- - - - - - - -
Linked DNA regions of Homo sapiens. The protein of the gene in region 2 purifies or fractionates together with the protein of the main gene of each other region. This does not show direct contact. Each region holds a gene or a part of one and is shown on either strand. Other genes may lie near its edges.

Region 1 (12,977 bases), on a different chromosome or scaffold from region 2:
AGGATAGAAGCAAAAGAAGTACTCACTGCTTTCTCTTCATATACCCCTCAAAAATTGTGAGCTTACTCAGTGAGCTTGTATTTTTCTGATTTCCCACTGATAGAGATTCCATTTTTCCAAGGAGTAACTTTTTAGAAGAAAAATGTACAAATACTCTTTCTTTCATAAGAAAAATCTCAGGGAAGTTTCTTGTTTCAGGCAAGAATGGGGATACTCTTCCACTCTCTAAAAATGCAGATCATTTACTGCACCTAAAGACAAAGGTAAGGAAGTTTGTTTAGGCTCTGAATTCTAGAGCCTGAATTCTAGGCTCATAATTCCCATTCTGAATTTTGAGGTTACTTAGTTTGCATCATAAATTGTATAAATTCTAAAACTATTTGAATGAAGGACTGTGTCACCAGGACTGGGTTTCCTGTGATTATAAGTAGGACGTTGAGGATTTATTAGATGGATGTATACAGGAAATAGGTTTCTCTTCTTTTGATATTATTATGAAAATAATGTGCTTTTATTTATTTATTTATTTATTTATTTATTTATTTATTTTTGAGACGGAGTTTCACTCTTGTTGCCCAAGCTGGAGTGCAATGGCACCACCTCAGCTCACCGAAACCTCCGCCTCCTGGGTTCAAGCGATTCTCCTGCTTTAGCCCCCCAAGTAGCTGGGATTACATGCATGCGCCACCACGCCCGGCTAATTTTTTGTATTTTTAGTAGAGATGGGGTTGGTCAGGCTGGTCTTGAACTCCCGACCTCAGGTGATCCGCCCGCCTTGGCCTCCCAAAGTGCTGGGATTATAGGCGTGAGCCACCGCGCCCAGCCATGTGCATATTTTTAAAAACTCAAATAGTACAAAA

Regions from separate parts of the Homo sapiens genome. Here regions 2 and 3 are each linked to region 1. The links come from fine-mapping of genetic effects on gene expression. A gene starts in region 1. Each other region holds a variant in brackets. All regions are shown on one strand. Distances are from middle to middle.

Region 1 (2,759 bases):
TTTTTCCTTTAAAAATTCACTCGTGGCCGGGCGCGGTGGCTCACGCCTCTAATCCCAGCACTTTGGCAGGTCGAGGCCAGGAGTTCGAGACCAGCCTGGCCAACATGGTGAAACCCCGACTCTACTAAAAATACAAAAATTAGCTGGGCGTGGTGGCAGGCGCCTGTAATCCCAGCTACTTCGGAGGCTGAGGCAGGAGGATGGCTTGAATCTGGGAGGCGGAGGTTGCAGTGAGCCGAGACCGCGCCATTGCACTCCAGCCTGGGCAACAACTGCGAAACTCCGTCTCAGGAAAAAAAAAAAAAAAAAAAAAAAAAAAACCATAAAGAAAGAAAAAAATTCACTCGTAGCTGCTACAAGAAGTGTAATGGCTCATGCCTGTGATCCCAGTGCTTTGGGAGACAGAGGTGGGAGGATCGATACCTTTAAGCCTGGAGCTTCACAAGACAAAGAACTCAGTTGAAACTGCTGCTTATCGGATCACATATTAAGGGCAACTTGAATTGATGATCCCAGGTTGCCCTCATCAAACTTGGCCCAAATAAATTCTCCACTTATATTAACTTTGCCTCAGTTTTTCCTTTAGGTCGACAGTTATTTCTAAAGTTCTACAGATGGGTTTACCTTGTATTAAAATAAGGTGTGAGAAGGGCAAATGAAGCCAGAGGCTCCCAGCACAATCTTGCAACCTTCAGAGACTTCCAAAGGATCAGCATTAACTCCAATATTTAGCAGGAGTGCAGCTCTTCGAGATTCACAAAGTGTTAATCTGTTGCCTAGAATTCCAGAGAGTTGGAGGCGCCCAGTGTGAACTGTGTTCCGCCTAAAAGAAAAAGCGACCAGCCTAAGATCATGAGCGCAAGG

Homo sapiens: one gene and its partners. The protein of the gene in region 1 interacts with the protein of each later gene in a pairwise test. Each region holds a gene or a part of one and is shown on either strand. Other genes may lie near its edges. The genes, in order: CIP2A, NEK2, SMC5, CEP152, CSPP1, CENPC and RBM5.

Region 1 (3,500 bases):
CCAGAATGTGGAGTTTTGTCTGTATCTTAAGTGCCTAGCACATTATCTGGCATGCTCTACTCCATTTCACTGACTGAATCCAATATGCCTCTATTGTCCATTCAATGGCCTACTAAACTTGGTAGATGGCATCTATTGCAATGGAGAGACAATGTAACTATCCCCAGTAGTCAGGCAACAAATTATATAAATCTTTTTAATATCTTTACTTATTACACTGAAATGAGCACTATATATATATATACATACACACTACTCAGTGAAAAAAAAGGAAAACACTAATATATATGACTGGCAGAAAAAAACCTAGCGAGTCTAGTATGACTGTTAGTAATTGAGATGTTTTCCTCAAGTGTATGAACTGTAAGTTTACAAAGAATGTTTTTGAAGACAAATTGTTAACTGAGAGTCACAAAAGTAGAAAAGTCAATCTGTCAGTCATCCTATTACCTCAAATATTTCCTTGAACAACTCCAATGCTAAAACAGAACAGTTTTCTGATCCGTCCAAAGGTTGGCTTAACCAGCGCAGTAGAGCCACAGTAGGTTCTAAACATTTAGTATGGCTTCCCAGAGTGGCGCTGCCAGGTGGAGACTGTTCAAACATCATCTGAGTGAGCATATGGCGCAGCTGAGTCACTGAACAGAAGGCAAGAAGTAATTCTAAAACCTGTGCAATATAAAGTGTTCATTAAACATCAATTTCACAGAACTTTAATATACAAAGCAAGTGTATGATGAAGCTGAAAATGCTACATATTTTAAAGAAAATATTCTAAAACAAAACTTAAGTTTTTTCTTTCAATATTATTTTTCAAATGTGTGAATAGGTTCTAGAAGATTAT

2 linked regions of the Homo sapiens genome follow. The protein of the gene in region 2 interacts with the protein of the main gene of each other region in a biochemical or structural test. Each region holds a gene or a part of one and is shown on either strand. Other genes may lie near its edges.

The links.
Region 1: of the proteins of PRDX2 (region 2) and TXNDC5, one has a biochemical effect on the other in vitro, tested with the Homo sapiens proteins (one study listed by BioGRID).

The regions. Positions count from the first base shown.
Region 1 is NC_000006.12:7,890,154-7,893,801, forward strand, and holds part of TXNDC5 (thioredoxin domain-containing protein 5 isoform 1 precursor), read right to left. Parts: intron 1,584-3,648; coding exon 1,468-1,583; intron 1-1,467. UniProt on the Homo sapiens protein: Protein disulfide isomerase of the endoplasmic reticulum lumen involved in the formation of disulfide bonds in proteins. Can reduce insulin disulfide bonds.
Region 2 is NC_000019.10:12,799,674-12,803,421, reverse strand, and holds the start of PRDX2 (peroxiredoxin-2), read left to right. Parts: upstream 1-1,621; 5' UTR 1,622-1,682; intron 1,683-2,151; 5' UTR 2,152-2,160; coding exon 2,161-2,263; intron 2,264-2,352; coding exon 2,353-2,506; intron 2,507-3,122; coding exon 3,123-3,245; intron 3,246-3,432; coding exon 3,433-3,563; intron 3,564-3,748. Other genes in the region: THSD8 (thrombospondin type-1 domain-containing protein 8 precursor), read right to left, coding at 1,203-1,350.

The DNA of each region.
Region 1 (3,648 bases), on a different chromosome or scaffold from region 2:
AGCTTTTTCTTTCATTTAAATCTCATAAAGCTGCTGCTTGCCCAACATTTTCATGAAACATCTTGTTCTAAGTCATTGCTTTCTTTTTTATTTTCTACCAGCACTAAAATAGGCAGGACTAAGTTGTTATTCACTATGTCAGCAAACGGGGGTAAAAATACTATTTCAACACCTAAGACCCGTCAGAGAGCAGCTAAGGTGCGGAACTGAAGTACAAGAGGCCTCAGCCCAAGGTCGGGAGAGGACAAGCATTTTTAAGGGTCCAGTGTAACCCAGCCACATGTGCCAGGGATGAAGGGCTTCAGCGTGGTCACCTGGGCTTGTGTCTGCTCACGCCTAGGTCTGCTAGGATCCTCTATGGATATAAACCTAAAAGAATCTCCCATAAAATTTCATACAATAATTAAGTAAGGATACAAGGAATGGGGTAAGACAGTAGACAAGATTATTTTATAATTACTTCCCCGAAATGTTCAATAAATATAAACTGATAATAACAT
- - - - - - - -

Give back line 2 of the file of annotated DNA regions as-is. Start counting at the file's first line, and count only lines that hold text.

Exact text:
Region 1 (12,977 bases), on a different chromosome or scaffold from region 2: